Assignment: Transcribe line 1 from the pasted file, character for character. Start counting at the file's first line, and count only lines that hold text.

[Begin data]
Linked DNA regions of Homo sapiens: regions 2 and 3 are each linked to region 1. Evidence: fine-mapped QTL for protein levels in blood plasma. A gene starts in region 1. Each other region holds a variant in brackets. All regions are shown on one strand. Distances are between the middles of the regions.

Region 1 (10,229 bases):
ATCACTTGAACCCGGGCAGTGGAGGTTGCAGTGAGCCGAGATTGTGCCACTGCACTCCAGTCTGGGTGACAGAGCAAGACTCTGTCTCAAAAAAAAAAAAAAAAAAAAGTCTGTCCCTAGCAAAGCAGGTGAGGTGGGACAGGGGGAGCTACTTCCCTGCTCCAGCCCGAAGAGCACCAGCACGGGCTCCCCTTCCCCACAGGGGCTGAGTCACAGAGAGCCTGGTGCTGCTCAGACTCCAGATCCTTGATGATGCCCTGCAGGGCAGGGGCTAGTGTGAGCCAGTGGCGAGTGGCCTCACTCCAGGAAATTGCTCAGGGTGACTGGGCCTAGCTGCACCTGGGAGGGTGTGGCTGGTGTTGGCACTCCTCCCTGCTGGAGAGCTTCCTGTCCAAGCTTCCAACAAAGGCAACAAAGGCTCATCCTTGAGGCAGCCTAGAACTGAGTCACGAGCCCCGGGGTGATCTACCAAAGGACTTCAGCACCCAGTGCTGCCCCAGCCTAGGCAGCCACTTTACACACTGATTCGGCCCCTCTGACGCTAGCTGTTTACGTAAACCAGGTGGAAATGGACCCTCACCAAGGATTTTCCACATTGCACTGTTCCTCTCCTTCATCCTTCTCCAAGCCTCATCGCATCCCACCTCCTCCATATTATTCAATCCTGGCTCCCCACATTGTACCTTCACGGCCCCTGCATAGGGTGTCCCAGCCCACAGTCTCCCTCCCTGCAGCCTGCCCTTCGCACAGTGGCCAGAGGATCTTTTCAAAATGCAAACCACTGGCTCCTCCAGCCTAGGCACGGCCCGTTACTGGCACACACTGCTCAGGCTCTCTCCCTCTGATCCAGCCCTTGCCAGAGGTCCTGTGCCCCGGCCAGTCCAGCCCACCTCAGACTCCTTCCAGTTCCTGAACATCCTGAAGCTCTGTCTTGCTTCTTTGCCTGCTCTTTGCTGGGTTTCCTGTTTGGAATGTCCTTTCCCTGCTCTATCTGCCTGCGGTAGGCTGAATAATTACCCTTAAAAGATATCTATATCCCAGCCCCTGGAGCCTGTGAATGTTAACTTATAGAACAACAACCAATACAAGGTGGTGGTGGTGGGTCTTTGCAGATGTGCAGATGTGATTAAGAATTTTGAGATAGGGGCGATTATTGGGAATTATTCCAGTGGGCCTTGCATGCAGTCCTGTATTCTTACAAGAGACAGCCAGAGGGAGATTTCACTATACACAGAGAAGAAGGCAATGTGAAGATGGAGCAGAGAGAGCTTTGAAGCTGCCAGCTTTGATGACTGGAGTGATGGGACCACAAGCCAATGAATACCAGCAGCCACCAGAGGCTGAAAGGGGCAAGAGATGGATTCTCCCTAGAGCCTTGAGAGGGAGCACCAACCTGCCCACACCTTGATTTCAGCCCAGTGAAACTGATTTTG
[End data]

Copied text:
Linked DNA regions of Homo sapiens: regions 2 and 3 are each linked to region 1. Evidence: fine-mapped QTL for protein levels in blood plasma. A gene starts in region 1. Each other region holds a variant in brackets. All regions are shown on one strand. Distances are between the middles of the regions.